Unedited has a very interesting Blogfest coming up next Thursday and Friday. It's called the "Guess that Character Blogfest." I confess I skipped over this one without reading it carefully. I'm glad Jen reminded me of it so that I could take a closer look. I thought it just involved posting a physical description of a famous celebrity or fictional character and having people guess who is being described. But it's more complicated than that: You are to post a character description (not a physical description) on the 19th and have people guess what that character looks like, then on the 20th, post the actual physical description you have in mind.
Why is this important? Because it is a practical exercise demonstrating the disconnect between authors' and readers' notions of how characters look. But that disconnect is not necessarily a bad thing. Personally, I don't like to get hung up on what color a character's eyes and hair are, how tall they are, the shape of their mouth, shoulders, legs, etc. I would rather focus on who they are and what motivates them. In Alice in Wonderland, Lewis Carroll never gives any physical description of Alice. We all think of her as resembling the Disney version, but in fact, Carroll could have imagined her being entirely different. Or perhaps he didn't imagine her appearance in detail at all. I tend to think that the latter case is the more likely.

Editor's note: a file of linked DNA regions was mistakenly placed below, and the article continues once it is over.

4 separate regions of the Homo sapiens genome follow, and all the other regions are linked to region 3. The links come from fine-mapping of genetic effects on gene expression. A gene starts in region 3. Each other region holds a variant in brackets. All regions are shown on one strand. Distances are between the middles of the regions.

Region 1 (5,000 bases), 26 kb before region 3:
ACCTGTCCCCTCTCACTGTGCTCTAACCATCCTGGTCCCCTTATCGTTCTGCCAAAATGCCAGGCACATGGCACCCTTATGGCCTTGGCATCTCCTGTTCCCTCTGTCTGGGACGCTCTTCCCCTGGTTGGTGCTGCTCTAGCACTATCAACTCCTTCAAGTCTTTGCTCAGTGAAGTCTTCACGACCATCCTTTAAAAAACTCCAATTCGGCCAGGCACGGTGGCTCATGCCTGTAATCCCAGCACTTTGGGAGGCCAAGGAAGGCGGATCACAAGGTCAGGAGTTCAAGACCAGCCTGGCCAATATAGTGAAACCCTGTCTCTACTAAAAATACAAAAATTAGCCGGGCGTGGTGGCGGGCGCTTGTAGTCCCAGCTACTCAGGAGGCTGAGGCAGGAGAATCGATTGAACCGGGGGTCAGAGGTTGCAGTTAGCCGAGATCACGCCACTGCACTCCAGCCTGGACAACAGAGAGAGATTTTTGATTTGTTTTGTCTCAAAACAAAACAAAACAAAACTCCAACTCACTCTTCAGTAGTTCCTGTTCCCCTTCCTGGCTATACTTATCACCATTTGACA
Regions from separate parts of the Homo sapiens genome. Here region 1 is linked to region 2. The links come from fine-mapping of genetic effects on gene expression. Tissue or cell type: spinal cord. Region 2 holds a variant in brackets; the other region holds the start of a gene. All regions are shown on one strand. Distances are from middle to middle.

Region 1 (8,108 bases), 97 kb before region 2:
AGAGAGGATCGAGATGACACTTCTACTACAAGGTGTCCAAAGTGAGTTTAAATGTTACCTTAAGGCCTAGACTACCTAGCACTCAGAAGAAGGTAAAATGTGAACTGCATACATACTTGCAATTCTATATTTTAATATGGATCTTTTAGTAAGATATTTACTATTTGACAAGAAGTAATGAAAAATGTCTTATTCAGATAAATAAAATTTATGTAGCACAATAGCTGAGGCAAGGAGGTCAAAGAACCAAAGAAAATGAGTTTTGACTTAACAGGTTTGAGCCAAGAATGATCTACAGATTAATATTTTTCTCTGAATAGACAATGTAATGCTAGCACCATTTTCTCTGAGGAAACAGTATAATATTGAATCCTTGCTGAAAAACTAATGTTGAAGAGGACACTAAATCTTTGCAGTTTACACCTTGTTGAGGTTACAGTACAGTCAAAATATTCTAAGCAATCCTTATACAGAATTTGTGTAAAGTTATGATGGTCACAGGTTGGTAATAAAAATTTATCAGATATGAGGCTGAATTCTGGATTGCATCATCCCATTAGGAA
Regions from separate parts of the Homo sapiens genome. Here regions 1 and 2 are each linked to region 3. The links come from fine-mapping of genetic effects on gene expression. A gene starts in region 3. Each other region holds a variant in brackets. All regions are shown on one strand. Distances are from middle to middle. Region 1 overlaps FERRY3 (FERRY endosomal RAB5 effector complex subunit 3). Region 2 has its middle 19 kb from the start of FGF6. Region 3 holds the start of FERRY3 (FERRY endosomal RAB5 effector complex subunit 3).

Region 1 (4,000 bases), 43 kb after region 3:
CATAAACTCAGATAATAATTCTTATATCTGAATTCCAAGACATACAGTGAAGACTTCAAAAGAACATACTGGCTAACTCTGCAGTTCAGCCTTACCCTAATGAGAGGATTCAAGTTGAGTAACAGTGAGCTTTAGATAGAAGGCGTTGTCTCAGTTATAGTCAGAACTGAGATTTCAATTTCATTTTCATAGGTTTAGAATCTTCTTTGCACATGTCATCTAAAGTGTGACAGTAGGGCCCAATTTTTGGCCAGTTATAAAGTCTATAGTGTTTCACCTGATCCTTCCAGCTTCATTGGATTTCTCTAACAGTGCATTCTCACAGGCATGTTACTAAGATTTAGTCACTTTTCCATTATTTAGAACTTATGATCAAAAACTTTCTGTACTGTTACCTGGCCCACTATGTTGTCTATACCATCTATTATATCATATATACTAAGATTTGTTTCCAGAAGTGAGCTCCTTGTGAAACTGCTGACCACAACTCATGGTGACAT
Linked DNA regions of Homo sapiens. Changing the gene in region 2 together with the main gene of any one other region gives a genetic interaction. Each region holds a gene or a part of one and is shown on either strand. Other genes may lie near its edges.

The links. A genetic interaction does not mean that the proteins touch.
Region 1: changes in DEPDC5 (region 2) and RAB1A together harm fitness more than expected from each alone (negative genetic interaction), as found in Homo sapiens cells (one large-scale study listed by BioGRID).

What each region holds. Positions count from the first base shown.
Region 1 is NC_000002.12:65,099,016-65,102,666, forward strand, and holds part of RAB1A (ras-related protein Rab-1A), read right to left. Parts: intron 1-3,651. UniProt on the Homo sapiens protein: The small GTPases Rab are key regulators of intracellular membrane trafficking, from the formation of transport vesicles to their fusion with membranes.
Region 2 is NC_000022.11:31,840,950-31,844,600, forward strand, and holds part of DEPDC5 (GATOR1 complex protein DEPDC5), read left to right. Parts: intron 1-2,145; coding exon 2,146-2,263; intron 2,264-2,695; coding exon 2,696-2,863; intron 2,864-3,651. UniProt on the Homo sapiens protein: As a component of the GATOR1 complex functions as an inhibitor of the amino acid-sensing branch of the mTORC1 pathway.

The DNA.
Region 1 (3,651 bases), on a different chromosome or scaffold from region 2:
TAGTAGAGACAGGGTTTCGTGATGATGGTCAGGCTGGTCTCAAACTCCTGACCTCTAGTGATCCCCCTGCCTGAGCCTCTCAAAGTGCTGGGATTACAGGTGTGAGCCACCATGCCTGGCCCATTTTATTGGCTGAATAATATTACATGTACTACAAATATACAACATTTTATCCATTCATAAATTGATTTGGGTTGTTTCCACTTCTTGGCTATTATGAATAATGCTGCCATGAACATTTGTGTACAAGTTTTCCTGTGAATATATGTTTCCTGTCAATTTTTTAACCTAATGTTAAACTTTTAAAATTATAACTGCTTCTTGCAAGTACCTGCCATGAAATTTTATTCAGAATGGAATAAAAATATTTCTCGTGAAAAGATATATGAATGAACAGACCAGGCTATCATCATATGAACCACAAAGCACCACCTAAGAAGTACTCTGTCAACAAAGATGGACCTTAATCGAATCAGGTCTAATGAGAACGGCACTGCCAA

Modern readers are trained by popular fiction, movies and television shows to think of characters in terms of detailed physcial descriptions. Many times, however, these descriptions can detract from a story. I know that I find it incredibly annoying to find out in Chapter Four that the hero has brown hair and eyes, when I had intuitively assumed that he looked more like my Cousin Joe, who has blond hair and blue eyes, because he acts like Cousin Joe.
The key to characterization is words and actions.
I admit that there are times when physical descriptions are important to make characters more colorful. The gimpy sea captain or fluffy-haired old lady create clear, immediate mental images. But even those, I would argue, are stereotypes and often over-used. In general, I think that the very minimum of physical description should be given, just enough to give the reader something to start with in their own imaginings.
Do you agree or disagree?